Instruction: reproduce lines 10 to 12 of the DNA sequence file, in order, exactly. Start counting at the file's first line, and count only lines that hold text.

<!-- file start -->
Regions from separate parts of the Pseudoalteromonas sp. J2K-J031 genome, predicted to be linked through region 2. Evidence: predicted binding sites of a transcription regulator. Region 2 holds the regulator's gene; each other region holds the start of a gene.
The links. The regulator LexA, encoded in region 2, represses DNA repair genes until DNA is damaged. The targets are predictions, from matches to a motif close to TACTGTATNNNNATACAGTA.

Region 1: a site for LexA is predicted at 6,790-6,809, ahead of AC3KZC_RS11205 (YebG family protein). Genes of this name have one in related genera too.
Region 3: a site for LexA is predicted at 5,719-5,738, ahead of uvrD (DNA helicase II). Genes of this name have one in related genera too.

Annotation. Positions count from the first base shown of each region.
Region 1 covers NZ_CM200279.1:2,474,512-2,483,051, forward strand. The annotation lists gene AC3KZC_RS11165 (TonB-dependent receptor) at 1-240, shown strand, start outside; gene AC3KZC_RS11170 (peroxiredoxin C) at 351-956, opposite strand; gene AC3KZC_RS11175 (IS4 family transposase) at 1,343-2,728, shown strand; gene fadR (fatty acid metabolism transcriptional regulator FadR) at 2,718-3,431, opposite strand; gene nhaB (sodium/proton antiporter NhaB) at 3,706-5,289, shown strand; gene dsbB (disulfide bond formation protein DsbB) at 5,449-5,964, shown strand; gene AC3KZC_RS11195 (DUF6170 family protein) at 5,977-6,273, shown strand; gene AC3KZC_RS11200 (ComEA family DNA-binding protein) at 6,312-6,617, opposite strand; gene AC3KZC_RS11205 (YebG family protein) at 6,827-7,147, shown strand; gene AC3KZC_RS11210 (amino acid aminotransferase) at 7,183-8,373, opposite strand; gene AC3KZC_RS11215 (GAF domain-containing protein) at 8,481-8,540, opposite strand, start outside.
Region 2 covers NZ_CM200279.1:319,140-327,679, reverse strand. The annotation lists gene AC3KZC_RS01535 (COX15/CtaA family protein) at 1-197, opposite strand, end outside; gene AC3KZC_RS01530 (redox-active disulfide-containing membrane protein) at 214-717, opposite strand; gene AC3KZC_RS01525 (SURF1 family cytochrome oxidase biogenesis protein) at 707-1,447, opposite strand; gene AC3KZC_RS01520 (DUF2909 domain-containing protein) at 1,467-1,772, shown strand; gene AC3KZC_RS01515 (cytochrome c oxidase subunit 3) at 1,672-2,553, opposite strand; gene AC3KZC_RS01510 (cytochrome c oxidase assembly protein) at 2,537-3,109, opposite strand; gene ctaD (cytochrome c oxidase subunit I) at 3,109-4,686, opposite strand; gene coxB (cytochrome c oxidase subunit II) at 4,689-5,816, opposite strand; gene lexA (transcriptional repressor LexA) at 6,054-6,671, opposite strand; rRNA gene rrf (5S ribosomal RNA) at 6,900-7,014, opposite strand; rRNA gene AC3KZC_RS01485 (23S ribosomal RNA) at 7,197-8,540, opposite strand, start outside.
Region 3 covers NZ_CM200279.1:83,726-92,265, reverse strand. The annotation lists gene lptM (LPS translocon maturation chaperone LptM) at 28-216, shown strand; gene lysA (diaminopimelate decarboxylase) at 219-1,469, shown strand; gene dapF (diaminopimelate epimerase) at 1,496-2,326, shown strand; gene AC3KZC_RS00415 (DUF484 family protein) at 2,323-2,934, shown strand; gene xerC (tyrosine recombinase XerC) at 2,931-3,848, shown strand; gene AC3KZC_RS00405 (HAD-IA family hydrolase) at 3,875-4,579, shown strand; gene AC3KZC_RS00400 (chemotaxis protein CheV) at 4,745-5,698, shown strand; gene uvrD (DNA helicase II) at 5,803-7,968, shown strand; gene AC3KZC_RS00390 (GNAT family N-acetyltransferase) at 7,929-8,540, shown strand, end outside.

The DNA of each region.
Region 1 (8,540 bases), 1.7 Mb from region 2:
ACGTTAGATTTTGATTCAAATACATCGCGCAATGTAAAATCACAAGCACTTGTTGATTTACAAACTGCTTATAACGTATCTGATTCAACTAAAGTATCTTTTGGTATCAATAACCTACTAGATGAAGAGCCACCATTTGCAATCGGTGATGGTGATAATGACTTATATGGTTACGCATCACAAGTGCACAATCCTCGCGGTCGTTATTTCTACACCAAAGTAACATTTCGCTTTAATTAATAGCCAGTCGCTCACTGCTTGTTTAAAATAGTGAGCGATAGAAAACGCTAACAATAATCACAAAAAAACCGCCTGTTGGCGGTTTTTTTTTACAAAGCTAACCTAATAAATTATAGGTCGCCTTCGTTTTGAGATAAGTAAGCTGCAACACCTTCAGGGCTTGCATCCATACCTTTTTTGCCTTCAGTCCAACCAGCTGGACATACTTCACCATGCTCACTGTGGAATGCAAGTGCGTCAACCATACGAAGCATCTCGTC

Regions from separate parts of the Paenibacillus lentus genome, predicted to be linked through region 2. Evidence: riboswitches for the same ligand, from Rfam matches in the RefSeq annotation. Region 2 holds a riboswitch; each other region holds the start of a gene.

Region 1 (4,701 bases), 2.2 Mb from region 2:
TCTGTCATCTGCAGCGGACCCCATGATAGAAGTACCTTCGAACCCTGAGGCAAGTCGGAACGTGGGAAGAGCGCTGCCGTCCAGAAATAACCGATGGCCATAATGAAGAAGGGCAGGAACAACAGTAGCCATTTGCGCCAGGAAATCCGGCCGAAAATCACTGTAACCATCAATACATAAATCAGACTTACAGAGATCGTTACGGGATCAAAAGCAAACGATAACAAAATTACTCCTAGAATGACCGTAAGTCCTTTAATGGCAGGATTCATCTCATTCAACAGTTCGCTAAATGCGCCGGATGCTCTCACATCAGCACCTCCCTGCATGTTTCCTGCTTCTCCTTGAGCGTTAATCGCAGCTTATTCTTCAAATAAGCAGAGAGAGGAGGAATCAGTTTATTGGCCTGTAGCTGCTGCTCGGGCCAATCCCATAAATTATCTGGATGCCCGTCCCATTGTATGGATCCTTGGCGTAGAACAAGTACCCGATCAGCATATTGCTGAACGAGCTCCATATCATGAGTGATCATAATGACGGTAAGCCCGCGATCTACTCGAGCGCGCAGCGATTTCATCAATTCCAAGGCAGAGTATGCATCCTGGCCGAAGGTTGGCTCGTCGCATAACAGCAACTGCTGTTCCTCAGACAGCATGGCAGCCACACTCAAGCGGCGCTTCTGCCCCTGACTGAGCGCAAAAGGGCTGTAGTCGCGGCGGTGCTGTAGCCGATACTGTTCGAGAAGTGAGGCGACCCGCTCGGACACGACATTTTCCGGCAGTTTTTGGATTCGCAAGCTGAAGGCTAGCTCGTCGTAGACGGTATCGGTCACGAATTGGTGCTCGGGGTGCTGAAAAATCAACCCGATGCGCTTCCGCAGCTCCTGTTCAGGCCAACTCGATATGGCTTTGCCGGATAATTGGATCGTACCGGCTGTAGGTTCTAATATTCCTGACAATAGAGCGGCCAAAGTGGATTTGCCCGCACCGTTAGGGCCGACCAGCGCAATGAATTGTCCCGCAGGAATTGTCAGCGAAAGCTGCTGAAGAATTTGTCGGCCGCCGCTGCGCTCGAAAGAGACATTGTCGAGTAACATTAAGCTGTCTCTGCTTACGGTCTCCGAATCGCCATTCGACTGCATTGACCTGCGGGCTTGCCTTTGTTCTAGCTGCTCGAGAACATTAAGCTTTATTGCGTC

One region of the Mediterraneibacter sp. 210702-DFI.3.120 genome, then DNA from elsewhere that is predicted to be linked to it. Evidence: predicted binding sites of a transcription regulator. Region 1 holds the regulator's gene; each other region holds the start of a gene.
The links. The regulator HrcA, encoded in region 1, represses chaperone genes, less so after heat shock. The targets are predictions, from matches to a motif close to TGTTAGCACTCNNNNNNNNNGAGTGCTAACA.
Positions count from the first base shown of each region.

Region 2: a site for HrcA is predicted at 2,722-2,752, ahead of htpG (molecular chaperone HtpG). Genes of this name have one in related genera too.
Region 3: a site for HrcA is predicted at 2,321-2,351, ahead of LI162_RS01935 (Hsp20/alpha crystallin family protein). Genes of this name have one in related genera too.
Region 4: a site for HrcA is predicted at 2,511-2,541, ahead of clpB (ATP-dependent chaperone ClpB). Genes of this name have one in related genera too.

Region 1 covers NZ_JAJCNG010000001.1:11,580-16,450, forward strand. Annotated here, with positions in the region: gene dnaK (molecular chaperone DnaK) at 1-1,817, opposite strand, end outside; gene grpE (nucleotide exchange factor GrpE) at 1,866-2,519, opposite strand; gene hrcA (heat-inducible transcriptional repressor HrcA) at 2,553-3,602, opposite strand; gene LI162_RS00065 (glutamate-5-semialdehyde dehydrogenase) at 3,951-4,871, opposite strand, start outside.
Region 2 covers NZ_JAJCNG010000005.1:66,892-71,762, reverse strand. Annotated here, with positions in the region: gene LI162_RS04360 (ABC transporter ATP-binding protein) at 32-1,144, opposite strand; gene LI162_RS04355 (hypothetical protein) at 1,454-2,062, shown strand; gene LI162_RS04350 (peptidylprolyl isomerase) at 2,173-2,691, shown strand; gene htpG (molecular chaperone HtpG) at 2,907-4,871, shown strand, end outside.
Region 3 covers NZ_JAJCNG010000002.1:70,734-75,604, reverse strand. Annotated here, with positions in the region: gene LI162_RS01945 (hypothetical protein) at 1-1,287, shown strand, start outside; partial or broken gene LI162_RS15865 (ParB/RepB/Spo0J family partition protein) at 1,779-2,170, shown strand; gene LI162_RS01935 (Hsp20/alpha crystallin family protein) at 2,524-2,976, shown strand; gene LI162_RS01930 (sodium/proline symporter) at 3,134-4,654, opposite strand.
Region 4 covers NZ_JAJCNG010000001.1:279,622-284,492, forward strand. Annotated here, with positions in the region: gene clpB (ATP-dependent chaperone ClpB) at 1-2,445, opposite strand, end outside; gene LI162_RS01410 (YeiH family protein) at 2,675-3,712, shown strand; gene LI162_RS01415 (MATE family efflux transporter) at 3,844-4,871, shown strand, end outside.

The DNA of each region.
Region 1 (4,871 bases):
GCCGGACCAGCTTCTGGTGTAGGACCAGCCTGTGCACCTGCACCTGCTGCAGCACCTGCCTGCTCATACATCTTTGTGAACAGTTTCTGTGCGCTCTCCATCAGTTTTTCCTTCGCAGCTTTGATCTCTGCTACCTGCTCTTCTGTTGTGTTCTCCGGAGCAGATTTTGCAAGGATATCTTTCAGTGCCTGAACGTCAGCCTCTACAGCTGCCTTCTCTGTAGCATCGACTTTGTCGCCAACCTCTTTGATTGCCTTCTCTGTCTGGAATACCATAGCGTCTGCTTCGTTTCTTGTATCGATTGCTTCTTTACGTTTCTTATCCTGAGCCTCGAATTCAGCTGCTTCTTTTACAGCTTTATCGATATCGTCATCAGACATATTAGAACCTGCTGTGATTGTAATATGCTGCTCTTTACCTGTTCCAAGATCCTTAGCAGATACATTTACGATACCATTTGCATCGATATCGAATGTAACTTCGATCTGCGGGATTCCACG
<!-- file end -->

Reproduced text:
Region 1 (8,540 bases), 1.7 Mb from region 2:
ACGTTAGATTTTGATTCAAATACATCGCGCAATGTAAAATCACAAGCACTTGTTGATTTACAAACTGCTTATAACGTATCTGATTCAACTAAAGTATCTTTTGGTATCAATAACCTACTAGATGAAGAGCCACCATTTGCAATCGGTGATGGTGATAATGACTTATATGGTTACGCATCACAAGTGCACAATCCTCGCGGTCGTTATTTCTACACCAAAGTAACATTTCGCTTTAATTAATAGCCAGTCGCTCACTGCTTGTTTAAAATAGTGAGCGATAGAAAACGCTAACAATAATCACAAAAAAACCGCCTGTTGGCGGTTTTTTTTTACAAAGCTAACCTAATAAATTATAGGTCGCCTTCGTTTTGAGATAAGTAAGCTGCAACACCTTCAGGGCTTGCATCCATACCTTTTTTGCCTTCAGTCCAACCAGCTGGACATACTTCACCATGCTCACTGTGGAATGCAAGTGCGTCAACCATACGAAGCATCTCGTC

Regions from separate parts of the Paenibacillus lentus genome, predicted to be linked through region 2. Evidence: riboswitches for the same ligand, from Rfam matches in the RefSeq annotation. Region 2 holds a riboswitch; each other region holds the start of a gene.